Then something weird happened: my computer slowed down. My computer (a laptop) is two years old, but it was top of the line when I got it and therefore is still a great machine. My biggest clue was when I used Jessi's computer, with half the specs, and it was out performing my computer. I don't know, maybe it was the TEN MINUTES it was taking for my computer to boot up. Or perhaps it was the 45+ seconds it would take to open ANY program or even just a file folder that really threw me. I knew there was a problem, but I really wasn't sure what was causing it. At first I thought my hard drive had filled up - nope. Then I started looking at programs potentially causing problems: Firefox? Office 2007? OpenOffice? Photoshop? iTunes? Rome:Total War? Anti-Virus software? None of these looked to be a huge culprit.
Then I had the brilliant idea to use Google's original tool to find the answer. I read forum after forum of people saying Google Desktop was a memory hog. From what I understand, the problem is with the indexing. The program is constantly searching your computer to find new files and this causes problems because now new programs are competing for CPU time. You wouldn't think it would be that much, but I guess it is. So... I simply turned off Google Desktop and suddenly programs started opening up noticeably faster. My problem seems to be solved. For whatever reason, it wasn't until I updated to their newest version that the problem very apparent to me.
So, it looks like I won't be using Google Desktop for a while. I'll probably wait for their next update to see if there are any improvements, but I'm not holding my breath. So, unless you have a screaming fast computer, or not a lot of files, I would hold off on Google Desktop.
Monday, November 05, 2007
Just for comparison's sake, here's how I normally look:
By the way, you're welcome California for saving you from dropping into the Pacific Ocean. Lex Luther can really be crazy sometimes. For a kick recap on the event, there has been a short cartoon put together on HowItShouldHaveEnded.com. the movie requires divx, but here's the link.: http://howitshouldhaveended.com/Divx%20links/Superman.html
Thursday, October 25, 2007
Have you heard about Redbox? You'll find it outside your local McDonalds and I think it's pretty cool. Basically it's a movie rental vending machine. You pay $1 per day and after 25 days, if you don't return it, you can keep the movie since you just essentially paid for it. Movies can be rented online and returned at any Redbox. In an era where Blockbuster, Hollywood and Netflix are competing like mad, I like the business model concept of Redbox for it's simplicity and fairness.
Unlike other options where I'm paying for a set amount of time, Redbox only charges me for when I'm actually using it. To me, this is a fair system which doesn't require any gambling or hedging of bets on either party's side. How often have you kept a movie from Blockbuster an extra day or two because, hey, you did pay to keep it a week? I also like that fact that it's on the way to grabbing a bite to eat and I don't have to wait in line. I've also heard it's great for travel - a friend of mine rented a movie for a trip he took. When he landed, he returned it to a Redbox at his destination and was done - now that's convenient!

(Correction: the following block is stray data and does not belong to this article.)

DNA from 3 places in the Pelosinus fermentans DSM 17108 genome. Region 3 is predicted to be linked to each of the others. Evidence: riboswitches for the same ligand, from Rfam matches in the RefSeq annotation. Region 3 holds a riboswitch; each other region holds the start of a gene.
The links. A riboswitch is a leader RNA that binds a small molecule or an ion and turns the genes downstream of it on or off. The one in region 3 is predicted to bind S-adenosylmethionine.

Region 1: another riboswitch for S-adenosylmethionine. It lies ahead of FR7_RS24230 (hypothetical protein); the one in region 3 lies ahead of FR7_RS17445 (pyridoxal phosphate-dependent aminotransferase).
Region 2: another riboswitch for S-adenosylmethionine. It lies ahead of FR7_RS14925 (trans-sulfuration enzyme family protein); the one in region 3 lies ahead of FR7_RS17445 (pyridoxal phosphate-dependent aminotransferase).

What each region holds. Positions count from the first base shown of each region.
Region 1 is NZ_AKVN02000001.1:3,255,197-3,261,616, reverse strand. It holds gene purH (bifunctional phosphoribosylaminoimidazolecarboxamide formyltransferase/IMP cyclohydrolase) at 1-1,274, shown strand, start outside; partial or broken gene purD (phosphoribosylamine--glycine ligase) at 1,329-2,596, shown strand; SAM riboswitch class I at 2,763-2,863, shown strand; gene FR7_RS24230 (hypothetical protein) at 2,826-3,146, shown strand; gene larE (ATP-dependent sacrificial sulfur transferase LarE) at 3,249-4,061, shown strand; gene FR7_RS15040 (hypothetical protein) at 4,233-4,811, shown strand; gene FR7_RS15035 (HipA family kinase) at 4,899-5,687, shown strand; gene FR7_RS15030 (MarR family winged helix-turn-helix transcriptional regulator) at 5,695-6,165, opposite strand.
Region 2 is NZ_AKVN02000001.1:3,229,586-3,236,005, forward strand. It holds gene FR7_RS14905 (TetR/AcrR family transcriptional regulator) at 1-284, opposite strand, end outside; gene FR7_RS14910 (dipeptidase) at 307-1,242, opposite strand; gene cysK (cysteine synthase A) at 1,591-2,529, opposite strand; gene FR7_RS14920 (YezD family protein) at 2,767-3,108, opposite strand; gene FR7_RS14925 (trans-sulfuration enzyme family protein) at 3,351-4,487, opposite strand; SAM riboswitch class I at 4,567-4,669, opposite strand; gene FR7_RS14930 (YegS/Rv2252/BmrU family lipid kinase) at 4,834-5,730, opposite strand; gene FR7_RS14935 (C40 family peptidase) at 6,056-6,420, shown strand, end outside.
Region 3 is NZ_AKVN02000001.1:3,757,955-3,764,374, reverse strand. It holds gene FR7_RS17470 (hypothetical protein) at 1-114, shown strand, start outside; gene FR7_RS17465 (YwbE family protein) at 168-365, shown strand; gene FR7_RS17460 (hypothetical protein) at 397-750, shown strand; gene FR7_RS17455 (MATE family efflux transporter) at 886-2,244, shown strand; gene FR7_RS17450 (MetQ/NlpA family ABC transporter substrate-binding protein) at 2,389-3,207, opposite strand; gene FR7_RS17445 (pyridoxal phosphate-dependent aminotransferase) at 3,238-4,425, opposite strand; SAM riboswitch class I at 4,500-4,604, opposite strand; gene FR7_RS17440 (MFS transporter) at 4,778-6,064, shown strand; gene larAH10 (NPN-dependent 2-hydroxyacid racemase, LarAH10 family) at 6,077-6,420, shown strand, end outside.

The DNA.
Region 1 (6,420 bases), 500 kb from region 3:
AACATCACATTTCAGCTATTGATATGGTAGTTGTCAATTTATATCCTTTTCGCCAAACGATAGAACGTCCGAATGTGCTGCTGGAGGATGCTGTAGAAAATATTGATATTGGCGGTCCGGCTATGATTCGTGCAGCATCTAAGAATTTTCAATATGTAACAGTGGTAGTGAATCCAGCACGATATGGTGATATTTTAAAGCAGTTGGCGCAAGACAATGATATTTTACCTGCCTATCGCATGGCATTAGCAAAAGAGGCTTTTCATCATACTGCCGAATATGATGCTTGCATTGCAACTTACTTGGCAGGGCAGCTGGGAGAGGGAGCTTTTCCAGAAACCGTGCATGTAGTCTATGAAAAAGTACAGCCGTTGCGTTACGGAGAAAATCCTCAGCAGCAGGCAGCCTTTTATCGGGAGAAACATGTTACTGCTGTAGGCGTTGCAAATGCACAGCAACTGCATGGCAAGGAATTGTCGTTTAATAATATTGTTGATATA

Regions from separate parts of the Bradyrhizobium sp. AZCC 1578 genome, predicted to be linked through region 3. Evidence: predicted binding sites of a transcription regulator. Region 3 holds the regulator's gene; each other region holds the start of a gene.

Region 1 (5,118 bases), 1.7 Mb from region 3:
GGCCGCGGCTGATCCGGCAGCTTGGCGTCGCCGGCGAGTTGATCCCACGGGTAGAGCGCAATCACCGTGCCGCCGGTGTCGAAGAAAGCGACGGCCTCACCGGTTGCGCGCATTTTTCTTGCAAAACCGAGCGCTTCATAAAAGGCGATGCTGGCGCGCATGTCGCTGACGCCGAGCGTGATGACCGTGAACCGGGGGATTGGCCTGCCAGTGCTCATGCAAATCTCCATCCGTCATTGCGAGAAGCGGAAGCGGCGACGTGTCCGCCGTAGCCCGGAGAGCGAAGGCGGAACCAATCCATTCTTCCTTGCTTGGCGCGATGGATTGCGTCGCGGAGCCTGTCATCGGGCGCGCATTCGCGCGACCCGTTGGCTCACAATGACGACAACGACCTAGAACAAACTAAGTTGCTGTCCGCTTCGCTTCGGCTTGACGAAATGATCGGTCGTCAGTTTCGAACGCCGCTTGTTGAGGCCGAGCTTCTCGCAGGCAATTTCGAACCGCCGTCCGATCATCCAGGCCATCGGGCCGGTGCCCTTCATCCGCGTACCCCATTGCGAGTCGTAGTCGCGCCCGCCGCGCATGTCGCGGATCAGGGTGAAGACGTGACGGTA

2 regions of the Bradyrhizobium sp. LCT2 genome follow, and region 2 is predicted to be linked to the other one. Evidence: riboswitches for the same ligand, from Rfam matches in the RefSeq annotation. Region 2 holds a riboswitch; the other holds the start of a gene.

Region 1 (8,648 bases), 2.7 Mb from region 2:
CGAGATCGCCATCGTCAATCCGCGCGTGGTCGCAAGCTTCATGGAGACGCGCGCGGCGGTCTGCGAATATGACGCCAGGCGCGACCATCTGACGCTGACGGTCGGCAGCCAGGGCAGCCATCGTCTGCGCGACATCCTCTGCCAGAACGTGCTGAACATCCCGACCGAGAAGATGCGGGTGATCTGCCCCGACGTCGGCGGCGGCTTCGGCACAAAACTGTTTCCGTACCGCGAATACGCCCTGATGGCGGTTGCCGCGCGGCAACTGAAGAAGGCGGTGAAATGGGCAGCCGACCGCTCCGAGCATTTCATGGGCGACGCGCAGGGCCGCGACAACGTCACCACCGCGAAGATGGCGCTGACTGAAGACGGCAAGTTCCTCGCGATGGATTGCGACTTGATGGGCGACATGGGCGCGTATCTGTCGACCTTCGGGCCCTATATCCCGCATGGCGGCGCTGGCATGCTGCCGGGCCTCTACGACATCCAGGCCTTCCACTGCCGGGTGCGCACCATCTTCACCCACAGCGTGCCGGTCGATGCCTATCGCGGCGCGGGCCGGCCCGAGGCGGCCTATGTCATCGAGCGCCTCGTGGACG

I do hear one complaint that you actually have to get out of your car to use the machine, but honestly, where else can you instantly rent a movie without getting out of your car? I realize Netflix is convenient, but only as long as you're willing to wait for it to be delivered and potentially wait even longer because of your long cue. I wouldn't be surprised if we start to see more of these kiosks pop up. Keep the competition coming I say.
Saturday, October 13, 2007
Wednesday, October 10, 2007
Q: What is the easiest way to catch a fish?
A: Have someone throw it to you.
Friday, September 28, 2007
Some people put so much energy into following the stock market I sometimes wonder - why not start your own part-time business and focus your energy on that? Surly if you attack your business with the same vigor as following the stock market, you must be successful.
Besides the fact that I think spending inordinate amounts of time in front of the TV wrong - no matter what the content - I do have some, what I think to be, valid reasons for disliking the stock market.
My biggest dislike stems from a lack of control. Stocks go up and down too often based on the whims of the masses. For example, if the Fed lowers rates and the masses wanted them to, stocks go soaring. Why is this? The Fed cutting the rate won't be felt by the economy by at least 4 months, yet there is an instant pick up based on the expectations of the rate cut. This is called gambling. What really gets me is that you could genuinely pick a good company, but the stock may not perform well because the whole market goes down. Why are individual stocks tied so heavily to the "rest of the market"? In the end, a stock goes up or down based on people's expectations and then later we find out if those bets were correct. Personally, I want my money on a sure thing.
A very close second is how companies are rewarded (what the expectations are based on). Why is it that Microsoft makes billions each year, but their stock is flat? Since when did it become not good enough to simply be uber profitable year after year? Instead, companies get rewarded for growth, and really only faster growth at that. These expectations are too high of a bar to sustain and eventually each company flattens out, and then it's stock drops a little and rarely recovers to those "glory days". Then, as an investor you have to run to the next potential up and comer instead of simpling enjoying the fruits of a successful company. It's almost like someone wants you to keep guessing.